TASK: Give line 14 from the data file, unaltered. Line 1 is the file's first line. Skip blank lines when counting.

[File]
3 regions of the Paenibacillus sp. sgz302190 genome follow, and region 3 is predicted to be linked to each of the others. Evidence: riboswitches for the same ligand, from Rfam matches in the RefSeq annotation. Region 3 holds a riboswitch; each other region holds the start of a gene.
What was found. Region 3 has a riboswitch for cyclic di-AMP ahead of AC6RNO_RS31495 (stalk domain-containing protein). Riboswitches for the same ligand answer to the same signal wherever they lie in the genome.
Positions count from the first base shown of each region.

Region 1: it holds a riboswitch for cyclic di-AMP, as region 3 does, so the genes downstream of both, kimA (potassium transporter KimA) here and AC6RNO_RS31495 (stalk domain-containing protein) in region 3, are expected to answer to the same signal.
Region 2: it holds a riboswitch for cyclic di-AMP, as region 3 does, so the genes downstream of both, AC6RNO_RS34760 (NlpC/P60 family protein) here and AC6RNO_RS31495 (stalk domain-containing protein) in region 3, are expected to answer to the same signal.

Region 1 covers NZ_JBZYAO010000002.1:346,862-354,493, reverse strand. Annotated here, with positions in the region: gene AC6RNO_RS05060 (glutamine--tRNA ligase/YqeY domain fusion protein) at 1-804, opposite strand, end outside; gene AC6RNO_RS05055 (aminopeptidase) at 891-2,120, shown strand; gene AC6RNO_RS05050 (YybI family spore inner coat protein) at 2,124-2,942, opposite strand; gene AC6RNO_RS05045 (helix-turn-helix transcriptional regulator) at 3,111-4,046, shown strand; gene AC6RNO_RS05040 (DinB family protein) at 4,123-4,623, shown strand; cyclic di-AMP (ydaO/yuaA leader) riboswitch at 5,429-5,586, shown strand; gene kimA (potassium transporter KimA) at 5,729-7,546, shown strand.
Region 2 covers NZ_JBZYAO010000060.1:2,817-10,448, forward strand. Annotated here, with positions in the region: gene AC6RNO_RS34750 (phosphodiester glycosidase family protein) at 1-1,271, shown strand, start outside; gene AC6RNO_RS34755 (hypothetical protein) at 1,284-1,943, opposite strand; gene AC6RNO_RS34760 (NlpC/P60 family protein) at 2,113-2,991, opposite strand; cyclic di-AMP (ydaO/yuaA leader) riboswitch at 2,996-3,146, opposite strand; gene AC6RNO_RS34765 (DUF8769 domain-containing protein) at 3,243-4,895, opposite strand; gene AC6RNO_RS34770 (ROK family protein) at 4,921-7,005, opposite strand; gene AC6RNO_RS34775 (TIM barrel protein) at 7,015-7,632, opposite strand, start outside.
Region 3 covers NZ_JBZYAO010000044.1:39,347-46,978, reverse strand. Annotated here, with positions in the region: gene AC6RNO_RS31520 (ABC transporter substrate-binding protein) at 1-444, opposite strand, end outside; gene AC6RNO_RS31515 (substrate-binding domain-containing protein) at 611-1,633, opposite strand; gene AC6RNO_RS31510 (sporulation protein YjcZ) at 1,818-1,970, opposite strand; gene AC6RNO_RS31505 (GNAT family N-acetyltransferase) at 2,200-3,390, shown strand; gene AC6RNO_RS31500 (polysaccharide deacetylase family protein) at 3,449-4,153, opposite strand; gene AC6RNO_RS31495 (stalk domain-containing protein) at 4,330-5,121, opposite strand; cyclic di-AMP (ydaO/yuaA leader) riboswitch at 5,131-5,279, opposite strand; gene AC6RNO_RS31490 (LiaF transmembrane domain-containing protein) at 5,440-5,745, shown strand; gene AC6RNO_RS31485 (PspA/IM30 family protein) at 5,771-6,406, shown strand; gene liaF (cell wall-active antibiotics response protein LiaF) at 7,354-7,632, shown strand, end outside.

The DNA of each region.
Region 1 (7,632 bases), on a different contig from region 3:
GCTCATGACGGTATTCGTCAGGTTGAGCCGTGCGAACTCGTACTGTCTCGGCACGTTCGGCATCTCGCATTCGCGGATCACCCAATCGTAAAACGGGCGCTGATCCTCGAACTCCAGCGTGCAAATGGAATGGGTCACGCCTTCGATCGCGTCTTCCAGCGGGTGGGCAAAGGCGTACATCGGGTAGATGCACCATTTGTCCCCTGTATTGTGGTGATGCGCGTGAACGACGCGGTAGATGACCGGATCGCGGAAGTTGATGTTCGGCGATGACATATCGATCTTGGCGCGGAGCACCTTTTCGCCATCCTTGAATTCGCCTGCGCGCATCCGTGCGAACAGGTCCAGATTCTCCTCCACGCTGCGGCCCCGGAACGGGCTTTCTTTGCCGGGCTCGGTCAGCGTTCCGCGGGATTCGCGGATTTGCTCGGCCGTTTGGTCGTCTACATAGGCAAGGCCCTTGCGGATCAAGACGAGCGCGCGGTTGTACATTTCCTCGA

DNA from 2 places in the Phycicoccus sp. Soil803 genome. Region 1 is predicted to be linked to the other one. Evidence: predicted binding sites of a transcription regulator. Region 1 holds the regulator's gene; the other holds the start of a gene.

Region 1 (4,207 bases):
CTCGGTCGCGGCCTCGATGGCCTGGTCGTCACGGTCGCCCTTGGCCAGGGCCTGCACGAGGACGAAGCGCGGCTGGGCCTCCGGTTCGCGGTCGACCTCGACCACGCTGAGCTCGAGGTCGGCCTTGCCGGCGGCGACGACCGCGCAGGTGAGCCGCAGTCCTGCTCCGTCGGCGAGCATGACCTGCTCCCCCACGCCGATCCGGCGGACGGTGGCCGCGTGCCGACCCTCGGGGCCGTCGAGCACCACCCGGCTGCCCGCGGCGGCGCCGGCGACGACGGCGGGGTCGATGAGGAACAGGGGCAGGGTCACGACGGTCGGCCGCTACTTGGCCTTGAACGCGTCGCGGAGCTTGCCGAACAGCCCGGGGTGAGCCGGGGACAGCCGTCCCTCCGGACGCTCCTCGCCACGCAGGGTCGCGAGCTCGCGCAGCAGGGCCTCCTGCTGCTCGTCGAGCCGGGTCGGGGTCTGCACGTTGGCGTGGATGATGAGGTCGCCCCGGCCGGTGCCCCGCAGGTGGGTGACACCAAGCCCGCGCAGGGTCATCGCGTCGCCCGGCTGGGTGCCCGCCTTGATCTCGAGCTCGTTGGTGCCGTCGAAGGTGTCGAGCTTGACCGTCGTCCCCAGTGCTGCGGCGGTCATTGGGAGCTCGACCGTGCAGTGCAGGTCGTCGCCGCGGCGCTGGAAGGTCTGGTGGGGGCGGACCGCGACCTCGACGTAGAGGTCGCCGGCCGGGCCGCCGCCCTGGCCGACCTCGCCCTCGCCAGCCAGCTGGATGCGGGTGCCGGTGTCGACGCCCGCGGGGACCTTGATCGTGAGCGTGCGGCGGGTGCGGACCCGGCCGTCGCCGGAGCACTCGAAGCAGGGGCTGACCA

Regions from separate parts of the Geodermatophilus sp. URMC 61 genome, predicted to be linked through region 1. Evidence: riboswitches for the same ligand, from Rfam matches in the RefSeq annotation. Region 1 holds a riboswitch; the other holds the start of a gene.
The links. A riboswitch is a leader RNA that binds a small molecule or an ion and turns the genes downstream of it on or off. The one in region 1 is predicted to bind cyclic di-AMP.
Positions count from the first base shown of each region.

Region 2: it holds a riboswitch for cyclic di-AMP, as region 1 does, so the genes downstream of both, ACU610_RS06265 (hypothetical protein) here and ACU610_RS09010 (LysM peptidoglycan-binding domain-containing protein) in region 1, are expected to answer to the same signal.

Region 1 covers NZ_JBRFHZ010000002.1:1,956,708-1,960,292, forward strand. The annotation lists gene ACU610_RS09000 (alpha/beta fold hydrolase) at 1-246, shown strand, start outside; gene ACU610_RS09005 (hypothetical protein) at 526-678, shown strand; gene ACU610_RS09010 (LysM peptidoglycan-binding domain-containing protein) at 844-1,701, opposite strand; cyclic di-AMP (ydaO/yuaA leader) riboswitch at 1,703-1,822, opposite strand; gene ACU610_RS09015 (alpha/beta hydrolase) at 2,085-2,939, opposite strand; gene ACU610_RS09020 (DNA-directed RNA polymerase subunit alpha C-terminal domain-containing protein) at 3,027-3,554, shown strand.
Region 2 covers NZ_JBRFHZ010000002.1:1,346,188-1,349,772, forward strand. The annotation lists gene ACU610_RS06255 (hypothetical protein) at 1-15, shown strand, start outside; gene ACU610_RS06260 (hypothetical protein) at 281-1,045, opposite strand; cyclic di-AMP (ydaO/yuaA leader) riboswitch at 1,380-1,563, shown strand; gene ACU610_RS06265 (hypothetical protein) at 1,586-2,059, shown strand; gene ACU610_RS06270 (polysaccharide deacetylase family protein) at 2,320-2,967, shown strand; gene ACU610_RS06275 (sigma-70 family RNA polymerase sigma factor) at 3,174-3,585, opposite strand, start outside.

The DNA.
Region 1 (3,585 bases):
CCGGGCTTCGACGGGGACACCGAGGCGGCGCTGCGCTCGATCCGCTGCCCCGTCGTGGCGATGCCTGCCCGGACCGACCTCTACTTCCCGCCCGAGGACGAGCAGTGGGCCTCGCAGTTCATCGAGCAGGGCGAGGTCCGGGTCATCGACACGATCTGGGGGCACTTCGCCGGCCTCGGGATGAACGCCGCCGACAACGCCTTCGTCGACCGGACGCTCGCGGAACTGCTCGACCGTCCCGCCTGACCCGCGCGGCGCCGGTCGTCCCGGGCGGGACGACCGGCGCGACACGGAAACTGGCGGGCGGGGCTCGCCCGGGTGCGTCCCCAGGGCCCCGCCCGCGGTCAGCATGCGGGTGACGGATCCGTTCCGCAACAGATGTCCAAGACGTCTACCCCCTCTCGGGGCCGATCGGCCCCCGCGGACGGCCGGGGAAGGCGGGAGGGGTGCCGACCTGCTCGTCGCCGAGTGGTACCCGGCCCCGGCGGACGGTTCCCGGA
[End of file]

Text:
CTCGGTCGCGGCCTCGATGGCCTGGTCGTCACGGTCGCCCTTGGCCAGGGCCTGCACGAGGACGAAGCGCGGCTGGGCCTCCGGTTCGCGGTCGACCTCGACCACGCTGAGCTCGAGGTCGGCCTTGCCGGCGGCGACGACCGCGCAGGTGAGCCGCAGTCCTGCTCCGTCGGCGAGCATGACCTGCTCCCCCACGCCGATCCGGCGGACGGTGGCCGCGTGCCGACCCTCGGGGCCGTCGAGCACCACCCGGCTGCCCGCGGCGGCGCCGGCGACGACGGCGGGGTCGATGAGGAACAGGGGCAGGGTCACGACGGTCGGCCGCTACTTGGCCTTGAACGCGTCGCGGAGCTTGCCGAACAGCCCGGGGTGAGCCGGGGACAGCCGTCCCTCCGGACGCTCCTCGCCACGCAGGGTCGCGAGCTCGCGCAGCAGGGCCTCCTGCTGCTCGTCGAGCCGGGTCGGGGTCTGCACGTTGGCGTGGATGATGAGGTCGCCCCGGCCGGTGCCCCGCAGGTGGGTGACACCAAGCCCGCGCAGGGTCATCGCGTCGCCCGGCTGGGTGCCCGCCTTGATCTCGAGCTCGTTGGTGCCGTCGAAGGTGTCGAGCTTGACCGTCGTCCCCAGTGCTGCGGCGGTCATTGGGAGCTCGACCGTGCAGTGCAGGTCGTCGCCGCGGCGCTGGAAGGTCTGGTGGGGGCGGACCGCGACCTCGACGTAGAGGTCGCCGGCCGGGCCGCCGCCCTGGCCGACCTCGCCCTCGCCAGCCAGCTGGATGCGGGTGCCGGTGTCGACGCCCGCGGGGACCTTGATCGTGAGCGTGCGGCGGGTGCGGACCCGGCCGTCGCCGGAGCACTCGAAGCAGGGGCTGACCA